The Oregon Legislature is currently considering, in its February 2022 session, three bills that form a comprehensive package of amendments to the Oregon Forest Practices Act (Senate Bill 1501), create a tax credit for small forest owners (Senate Bill 1502), and updating the tax on forest harvesting (House Bill 4055).

The bills stem from negotiations between private logging companies, small forest owners, conservation groups and fisher organizations. The negotiations were facilitated by the Governor’s office and resulted in an agreement known as the Private Forest Accord. The group produced a detailed report Private Forest Agreement Report which was presented to the Oregon Legislature along with three draft legislative concepts. The proposed statutory changes, if enacted, are intended to meet approval requirements for a U.S. Fish and Wildlife Service and National Marine Fisheries Service Habitat Conservation Plan (HCP) and a Subsequent By-Law Permit (ITP) under the Endangered Species Act which would cover certain species of fish and amphibians such as native salmon and trout, bull trout, mountain whitefish, green sturgeon, the coastal giant salamander and the coastal tailed frog. The HCP and PTI for fish and amphibian species would likely be for periods of 50 and 25 years respectively.

Senate Bill 1501

The Forest Practices Act (FPA), codified as Oregon Revised Statutes 527.610–527.770 and implemented by regulations found in Oregon Administrative Rules Chapter 629, regulates operations on private forest lands in Oregon State.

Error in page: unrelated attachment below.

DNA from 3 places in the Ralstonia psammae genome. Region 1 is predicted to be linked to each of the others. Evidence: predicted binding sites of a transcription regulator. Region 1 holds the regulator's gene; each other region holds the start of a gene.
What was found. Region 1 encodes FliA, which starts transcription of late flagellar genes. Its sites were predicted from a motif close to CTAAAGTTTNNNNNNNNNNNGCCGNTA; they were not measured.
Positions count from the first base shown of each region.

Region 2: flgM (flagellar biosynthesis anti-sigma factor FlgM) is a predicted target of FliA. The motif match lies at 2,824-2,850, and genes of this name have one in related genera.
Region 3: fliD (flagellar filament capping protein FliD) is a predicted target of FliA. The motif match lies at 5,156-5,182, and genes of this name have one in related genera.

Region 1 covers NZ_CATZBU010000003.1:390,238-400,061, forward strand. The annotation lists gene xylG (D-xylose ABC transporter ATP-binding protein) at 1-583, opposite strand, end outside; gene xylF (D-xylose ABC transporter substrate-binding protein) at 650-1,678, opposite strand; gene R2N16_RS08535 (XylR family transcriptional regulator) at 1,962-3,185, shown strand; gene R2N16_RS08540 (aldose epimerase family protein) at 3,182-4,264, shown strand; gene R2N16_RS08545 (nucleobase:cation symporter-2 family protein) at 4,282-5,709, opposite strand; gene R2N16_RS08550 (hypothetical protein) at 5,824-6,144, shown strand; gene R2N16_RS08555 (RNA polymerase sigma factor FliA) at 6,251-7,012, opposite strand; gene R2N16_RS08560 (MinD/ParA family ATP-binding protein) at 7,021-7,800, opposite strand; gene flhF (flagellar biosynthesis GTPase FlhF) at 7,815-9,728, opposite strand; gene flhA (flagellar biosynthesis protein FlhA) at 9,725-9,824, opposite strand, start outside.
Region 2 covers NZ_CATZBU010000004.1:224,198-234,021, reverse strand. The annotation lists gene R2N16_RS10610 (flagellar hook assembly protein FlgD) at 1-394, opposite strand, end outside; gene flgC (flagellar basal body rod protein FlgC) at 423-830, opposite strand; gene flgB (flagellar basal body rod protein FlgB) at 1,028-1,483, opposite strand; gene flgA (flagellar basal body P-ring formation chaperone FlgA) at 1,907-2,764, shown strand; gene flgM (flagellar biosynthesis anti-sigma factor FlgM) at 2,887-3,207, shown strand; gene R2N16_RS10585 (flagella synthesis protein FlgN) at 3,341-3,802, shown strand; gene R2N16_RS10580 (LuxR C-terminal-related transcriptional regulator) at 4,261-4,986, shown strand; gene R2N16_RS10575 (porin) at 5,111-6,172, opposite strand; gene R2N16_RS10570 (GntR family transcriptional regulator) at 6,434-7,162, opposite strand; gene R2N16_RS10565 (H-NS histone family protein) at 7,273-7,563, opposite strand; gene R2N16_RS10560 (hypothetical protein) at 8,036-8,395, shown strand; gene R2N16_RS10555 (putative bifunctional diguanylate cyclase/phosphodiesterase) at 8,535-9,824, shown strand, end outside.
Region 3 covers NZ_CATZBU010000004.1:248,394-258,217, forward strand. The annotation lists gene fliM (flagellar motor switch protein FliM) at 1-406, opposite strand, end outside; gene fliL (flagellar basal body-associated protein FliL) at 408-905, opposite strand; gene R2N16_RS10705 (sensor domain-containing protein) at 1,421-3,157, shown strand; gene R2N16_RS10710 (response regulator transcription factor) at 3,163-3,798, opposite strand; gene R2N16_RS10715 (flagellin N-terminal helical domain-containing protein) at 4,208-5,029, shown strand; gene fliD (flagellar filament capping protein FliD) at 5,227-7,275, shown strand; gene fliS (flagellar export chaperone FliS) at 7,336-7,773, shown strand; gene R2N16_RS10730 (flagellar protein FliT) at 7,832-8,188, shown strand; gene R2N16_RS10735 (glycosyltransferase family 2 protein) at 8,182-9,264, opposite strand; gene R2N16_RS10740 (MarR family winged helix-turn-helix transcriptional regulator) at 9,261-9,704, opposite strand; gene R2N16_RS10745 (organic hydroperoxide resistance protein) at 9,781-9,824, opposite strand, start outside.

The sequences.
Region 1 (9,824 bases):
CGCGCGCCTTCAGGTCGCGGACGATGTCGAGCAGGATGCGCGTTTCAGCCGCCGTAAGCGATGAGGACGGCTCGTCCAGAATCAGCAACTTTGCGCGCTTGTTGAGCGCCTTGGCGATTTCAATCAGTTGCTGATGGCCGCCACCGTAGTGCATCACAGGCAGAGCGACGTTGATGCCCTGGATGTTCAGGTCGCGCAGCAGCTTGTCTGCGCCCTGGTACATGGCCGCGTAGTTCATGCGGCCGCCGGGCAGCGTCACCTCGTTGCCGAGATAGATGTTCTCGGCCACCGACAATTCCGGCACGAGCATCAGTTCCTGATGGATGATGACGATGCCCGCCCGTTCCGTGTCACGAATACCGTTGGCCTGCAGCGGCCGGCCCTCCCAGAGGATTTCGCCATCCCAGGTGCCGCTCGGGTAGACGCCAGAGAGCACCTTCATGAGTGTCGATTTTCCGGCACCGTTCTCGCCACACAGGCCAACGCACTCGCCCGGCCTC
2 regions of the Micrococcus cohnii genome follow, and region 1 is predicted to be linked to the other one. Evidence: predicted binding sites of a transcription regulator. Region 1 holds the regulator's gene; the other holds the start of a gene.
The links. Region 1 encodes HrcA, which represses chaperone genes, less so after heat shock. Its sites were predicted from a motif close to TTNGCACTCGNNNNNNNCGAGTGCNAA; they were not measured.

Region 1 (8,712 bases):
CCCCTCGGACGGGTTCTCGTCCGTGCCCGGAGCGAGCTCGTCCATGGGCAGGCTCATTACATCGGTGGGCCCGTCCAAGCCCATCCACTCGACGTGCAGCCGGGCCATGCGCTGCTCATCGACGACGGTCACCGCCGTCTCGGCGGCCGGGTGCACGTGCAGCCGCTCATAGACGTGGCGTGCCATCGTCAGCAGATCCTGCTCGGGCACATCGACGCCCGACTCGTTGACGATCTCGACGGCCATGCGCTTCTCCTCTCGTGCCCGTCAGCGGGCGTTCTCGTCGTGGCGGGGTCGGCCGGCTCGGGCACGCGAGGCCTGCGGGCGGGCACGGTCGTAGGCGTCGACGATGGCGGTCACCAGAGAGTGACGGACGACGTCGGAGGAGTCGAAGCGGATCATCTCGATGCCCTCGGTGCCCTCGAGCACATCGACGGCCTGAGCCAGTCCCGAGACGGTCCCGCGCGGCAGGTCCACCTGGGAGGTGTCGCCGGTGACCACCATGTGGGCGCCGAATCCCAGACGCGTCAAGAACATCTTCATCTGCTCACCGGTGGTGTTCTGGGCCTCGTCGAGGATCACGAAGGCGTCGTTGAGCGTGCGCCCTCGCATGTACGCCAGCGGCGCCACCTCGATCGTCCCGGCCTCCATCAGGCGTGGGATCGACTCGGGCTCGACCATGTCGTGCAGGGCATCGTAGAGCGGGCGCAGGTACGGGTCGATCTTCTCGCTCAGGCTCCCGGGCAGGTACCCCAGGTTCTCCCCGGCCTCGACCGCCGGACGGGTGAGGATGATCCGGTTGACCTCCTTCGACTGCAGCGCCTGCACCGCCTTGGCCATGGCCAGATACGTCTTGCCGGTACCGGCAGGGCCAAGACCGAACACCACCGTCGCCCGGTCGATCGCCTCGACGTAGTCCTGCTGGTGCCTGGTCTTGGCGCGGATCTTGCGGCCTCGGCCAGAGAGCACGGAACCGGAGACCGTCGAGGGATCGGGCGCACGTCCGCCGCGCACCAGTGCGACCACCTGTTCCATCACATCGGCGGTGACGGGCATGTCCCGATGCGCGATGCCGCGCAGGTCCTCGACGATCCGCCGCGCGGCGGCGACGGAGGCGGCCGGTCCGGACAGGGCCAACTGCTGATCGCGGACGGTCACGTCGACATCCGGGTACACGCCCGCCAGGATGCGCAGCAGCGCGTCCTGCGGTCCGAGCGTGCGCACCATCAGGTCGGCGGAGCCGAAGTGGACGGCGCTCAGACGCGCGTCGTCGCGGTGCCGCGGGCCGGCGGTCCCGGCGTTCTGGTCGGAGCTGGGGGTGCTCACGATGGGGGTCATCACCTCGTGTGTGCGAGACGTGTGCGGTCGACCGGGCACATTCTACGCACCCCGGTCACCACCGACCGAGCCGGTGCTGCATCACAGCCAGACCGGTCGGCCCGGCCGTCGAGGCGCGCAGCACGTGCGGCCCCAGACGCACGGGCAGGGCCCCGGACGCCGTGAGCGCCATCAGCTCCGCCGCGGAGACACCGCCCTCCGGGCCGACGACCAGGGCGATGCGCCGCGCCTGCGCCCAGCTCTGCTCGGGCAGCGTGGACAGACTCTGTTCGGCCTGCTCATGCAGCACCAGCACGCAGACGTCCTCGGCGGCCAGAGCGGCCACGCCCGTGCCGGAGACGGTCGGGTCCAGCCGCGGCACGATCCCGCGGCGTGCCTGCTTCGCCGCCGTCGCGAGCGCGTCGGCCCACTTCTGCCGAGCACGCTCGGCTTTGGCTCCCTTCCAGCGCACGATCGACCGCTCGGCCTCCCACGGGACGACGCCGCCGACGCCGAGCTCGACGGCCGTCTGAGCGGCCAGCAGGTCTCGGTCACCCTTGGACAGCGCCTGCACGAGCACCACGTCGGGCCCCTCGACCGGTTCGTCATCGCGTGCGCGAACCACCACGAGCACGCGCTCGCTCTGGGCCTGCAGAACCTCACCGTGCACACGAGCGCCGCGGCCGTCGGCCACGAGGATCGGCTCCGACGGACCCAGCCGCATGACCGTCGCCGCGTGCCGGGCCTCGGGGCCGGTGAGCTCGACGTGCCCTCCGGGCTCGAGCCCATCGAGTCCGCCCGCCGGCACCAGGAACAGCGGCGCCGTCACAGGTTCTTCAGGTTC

Senate Bill (SB) 1501 acts as the main driver of changes to the FPA by requiring the State Board of Forestry to adopt rules consistent with the Private Forest Accord report in a single set of rules. Under the current draft legislation, the Commission would be required to adopt the set of rules by November 20, 2022. The rules would require, among other things, the following:

  • A watercourse classification system on private forest lands that corresponds to timber harvest limits and prescribes other management activities in riparian buffer zones (riparian management zones). The set of rules would establish much larger buffer zones, with varying lengths depending on the watercourse classification.
  • New limits on timber harvesting on steep slopes. Oregon law currently regulates timber harvesting in landslide-prone areas based on the risks posed to public safety. The rule set will expand on this by adding sediment sources and debris flow pathways that impact aquatic habitat and riparian management areas to the slope regulations.
  • A 20-year logging road inventory and assessment system that will be used to regulate logging roads. During the first five years, landowners will be required to submit an initial road inventory to the Oregon Department of Fish and Wildlife, which will be required to be followed by an annual report each year until the inventory and the assessment is complete.